“We’re going to have to switch to zero-emission vehicles,” said Jaccard, who owns an electric car. “It’s within reach … even though they might say they’re expensive.”
Burch also sees electric transportation as part of a decarbonized city, but she said personal electric vehicles can still enable sprawl. She sees more resiliency in dense, walkable communities “with more vibrant urban nature.”
Reaching net-zero, though, means decarbonizing everything, including sectors where electricity hasn’t been well suited, such as heavy-duty trucking, ships and planes, Layzell said.
“That is going to require a shift and a new market demand for hydrogen,” he said.
While most hydrogen today is made from fossil fuels like natural gas, Layzell is talking about the costlier low-carbon varieties — made by either splitting water molecules using renewable electricity (nicknamed “green hydrogen”) or from fossil fuels using carbon capture and storage (“blue hydrogen”).
“It’s one of the only chemical fuels we can use that doesn’t produce greenhouse gas emissions when you consume it,” he said.
WATCH | CBC’s Terry Milewski talks about the promise of hydrogen cars in 2006:
When pure hydrogen reacts with oxygen in a fuel cell, all it creates is energy and water — one reason it’s been touted as the fuel of the future for years, with global investment peaking in 2008.
In that era, Canada and B.C. spent money on the promise of a “hydrogen highway,” or constellation of hydrogen fuelling stations, from Whistler to California, and then a fleet of hydrogen fuel-cell buses operating in Whistler for the 2010 Olympics. But the highway never happened, and the buses were sold off after five years.
However, momentum is rising again, according to the International Energy Agency, with countries including Germany and Japan making major investments in hydrogen.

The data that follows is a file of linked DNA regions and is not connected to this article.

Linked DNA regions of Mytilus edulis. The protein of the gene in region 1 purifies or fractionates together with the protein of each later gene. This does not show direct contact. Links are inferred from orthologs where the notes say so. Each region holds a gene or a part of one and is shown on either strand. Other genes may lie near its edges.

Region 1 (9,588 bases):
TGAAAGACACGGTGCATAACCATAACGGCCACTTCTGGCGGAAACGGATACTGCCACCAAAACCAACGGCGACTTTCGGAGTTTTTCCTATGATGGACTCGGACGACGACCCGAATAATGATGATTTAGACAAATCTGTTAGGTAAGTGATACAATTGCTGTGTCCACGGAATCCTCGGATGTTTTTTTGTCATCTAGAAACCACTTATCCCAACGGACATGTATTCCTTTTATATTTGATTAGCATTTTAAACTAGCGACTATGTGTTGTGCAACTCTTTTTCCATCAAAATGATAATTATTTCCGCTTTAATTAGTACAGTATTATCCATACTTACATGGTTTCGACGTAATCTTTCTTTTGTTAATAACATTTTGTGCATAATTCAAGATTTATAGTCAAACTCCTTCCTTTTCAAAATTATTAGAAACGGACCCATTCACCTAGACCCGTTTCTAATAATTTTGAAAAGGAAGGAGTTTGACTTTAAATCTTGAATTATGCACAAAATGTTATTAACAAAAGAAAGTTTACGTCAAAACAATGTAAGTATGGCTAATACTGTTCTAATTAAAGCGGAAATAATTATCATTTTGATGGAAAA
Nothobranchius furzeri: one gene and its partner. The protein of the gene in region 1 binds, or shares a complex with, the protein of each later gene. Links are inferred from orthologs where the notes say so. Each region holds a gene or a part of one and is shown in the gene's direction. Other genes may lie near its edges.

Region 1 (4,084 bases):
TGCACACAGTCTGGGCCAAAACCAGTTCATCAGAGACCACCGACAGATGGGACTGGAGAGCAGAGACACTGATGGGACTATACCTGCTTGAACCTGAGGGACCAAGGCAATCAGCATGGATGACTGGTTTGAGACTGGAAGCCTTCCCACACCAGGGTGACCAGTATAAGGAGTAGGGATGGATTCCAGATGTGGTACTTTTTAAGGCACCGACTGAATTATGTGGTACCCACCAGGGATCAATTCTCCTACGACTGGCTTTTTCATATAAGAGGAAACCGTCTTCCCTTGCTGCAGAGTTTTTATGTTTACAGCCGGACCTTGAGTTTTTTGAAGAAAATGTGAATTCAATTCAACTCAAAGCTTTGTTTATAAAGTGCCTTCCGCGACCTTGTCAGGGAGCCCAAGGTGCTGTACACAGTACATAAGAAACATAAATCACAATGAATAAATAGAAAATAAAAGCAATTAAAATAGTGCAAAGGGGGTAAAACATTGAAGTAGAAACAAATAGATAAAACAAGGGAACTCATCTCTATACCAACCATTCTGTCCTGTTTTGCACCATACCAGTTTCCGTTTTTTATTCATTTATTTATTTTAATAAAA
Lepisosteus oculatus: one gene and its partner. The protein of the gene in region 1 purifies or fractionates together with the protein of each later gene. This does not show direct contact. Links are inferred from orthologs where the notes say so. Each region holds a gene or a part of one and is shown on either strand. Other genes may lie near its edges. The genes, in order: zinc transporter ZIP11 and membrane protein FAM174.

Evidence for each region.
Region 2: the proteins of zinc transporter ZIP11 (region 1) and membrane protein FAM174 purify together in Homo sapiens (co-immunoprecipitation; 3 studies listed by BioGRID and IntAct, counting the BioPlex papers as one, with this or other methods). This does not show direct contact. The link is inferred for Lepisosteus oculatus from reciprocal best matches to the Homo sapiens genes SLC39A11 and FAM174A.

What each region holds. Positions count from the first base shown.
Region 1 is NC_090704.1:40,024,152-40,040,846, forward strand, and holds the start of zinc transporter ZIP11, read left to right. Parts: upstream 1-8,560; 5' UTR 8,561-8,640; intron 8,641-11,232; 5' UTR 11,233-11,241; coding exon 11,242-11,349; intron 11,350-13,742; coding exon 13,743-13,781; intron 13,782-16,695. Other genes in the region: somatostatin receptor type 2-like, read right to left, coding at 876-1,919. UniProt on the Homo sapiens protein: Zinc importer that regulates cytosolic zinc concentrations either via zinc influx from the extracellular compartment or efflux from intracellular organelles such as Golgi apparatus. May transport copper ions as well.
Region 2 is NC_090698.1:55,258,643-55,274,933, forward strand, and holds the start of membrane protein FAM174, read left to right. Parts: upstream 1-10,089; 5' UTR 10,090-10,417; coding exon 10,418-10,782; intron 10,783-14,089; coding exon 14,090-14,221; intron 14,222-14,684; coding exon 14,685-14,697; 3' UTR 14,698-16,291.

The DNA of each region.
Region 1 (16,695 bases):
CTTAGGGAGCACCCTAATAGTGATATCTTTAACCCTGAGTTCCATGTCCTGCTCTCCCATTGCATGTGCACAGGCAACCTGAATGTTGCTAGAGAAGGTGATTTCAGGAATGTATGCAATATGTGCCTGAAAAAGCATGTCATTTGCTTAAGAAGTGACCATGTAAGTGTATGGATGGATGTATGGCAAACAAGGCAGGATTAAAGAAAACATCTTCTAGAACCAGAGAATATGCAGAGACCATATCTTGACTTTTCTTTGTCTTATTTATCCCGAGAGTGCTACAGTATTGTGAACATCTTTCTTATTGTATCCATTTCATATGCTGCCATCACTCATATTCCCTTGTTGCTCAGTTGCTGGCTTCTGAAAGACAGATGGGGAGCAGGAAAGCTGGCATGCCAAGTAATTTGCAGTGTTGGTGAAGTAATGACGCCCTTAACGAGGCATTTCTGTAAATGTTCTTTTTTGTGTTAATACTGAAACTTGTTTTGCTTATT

Canada is working on a national hydrogen strategy for release in the fall, according to a statement from Natural Resources Canada, and pilot projects are happening now testing the fuel in home heating and heavy-duty trucking.
Mark Kirby, CEO of the Canadian Hydrogen and Fuel Cell Association, said there have been key changes since the “hype” — his word — of the past, with technology coming down in cost and policies that favour low-emission fuels making blue and green hydrogen more competitive.
Blue hydrogen, in particular, is generating interest in Alberta and Saskatchewan, which Jaccard thinks is positive.
It’s difficult to get support from fossil-fuel endowed regions if they’re told “to succeed with this climate threat we need to annihilate your economy,” he said, whereas using those resources in a low-carbon fuel offers promise that “you can be a part of that future.”
While individual Canadians are limited by the menu of energy and transportation options they have access to, both Burch and Jaccard suggest one key action with a big impact: vote.
In his new book, The Citizen’s Guide to Climate Success, Jaccard tells people to find “climate-sincere politicians,” those who set near-term targets linked to compulsory policies — rather than distant goals without clear mechanisms for change.
While 2050 is distant, Burch is hopeful that more immediate targets — and the groundswell of support for climate action in rallies that preceded the pandemic — means this goal could be different.
“If we let this ship sail towards decarbonization without us, we’re losing out,” she said.
“We’re losing out on opportunities … to lead the transition rather than just follow it and to help build a Canadian vision.”